By Kai-Cheng Yang, and Filippo Menczer
Twitter reports that fewer than 5% of accounts are fakes or spammers , commonly referred to as “bots.” Since his offer to buy Twitter was accepted, Elon Musk has repeatedly questioned these estimates, even dismissing Chief Executive Officer Parag Agrawal’s public response .
Later, Musk (the CEO of Tesla /zigman2/quotes/203558040/lastsale TSLA +1.47% ) put the deal on hold and demanded more proof .
So why are people arguing about the percentage of bot accounts on Twitter?
As the creators of Botometer , a widely used bot detection tool, our group at the Indiana University Observatory on Social Media has been studying inauthentic accounts and manipulation on social media for over a decade. We brought the concept of the “ social bot ” to the foreground and first estimated their prevalence on Twitter in 2017.
Based on our knowledge and experience, we believe that estimating the percentage of bots on Twitter has become a very difficult task, and debating the accuracy of the estimate might be missing the point. Here is why.
What, exactly, is a bot?
To measure the prevalence of problematic accounts on Twitter, a clear definition of the targets is necessary. Common terms such as “fake accounts,” “spam accounts” and “bots” are used interchangeably, but they have different meanings.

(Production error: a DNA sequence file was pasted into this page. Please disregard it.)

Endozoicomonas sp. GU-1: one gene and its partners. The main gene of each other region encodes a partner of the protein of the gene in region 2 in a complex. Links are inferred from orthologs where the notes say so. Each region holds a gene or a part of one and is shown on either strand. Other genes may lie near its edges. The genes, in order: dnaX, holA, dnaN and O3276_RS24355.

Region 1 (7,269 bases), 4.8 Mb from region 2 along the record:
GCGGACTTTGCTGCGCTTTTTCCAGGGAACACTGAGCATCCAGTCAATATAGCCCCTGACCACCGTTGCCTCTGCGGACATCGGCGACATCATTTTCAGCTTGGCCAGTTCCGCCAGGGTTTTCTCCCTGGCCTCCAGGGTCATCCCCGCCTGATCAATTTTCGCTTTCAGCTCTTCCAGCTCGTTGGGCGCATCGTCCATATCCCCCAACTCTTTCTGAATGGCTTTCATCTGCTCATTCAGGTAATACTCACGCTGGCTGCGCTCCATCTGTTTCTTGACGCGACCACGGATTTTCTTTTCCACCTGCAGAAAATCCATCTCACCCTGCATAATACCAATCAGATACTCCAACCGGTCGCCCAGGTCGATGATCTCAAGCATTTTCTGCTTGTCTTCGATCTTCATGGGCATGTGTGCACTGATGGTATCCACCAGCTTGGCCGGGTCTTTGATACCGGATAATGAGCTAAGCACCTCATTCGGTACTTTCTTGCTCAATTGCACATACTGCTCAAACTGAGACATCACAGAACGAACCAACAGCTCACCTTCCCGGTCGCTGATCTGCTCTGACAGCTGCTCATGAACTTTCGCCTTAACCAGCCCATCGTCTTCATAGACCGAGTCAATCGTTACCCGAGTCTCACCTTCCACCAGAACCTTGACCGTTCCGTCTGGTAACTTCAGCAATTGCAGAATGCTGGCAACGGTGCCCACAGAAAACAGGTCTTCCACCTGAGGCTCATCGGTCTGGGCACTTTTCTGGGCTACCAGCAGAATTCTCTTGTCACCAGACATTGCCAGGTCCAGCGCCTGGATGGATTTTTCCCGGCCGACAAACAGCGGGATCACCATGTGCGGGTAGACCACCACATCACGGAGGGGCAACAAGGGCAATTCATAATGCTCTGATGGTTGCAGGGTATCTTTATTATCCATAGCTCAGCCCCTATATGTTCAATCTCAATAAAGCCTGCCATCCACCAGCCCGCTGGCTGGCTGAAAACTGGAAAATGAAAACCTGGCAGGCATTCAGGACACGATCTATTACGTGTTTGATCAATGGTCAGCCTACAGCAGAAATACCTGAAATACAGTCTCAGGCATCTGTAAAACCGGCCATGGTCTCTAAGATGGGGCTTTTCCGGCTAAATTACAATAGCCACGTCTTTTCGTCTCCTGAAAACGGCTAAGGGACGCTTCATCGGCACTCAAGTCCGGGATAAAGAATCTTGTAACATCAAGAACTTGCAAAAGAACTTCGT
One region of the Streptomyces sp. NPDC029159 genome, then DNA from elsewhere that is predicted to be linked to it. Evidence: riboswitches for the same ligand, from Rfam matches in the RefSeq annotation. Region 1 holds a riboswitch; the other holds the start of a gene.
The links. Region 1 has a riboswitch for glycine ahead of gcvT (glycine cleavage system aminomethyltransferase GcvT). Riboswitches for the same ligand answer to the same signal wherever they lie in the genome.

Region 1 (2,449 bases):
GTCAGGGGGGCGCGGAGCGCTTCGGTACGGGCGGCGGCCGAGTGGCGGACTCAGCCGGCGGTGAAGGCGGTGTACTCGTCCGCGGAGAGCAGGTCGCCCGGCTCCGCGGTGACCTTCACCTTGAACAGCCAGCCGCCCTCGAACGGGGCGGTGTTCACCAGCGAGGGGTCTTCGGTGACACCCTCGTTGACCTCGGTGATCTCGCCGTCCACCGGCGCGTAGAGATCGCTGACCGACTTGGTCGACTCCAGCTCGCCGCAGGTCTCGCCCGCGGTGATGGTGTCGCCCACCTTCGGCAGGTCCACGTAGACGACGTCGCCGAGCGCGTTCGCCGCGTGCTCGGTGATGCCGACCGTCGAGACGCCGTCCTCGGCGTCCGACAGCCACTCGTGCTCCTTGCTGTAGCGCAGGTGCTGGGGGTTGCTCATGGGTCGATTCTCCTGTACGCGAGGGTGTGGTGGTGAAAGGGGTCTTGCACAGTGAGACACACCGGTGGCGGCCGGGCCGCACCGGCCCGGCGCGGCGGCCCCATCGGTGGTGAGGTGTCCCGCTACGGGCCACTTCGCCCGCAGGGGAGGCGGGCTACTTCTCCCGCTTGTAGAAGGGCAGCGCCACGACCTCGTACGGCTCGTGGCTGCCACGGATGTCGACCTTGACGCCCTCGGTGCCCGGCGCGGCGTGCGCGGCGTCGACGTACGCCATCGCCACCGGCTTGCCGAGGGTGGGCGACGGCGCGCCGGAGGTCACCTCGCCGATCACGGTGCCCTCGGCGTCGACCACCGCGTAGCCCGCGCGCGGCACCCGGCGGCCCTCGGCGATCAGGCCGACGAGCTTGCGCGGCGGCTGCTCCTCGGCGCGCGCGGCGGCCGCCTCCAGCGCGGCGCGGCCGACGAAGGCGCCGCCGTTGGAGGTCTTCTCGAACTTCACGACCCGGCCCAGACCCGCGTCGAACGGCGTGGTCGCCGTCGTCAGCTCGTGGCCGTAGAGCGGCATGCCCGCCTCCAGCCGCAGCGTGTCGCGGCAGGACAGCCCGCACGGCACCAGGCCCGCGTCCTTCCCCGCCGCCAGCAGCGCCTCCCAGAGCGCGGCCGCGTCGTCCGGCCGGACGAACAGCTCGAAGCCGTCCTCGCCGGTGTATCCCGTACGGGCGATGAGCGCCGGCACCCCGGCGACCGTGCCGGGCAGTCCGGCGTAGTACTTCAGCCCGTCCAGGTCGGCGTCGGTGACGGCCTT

Fake or false accounts are those that impersonate people. Accounts that mass-produce unsolicited promotional content are defined as spammers. Bots, on the other hand, are accounts controlled in part by software; they may post content or carry out simple interactions, like retweeting, automatically.
These types of accounts often overlap. For instance, you can create a bot that impersonates a human to post spam automatically. Such an account is simultaneously a bot, a spammer and a fake. But not every fake account is a bot or a spammer, and vice versa. Coming up with an estimate without a clear definition only yields misleading results.
Defining and distinguishing account types can also inform proper interventions.
Fake and spam accounts degrade the online environment and violate platform policy . Malicious bots are used to spread misinformation , inflate popularity , exacerbate conflict through negative and inflammatory content , manipulate opinions , influence elections , conduct financial fraud and disrupt communication .
However, some bots can be harmless or even useful , for example by helping disseminate news, delivering disaster alerts and conducting research .
Simply banning all bots is not in the best interest of social media users.
For simplicity, researchers use the term “inauthentic accounts” to refer to the collection of fake accounts, spammers and malicious bots. This is also the definition Twitter appears to be using. However, it is unclear what Musk has in mind.
Hard to count
Even when a consensus is reached on a definition, there are still technical challenges to estimating prevalence.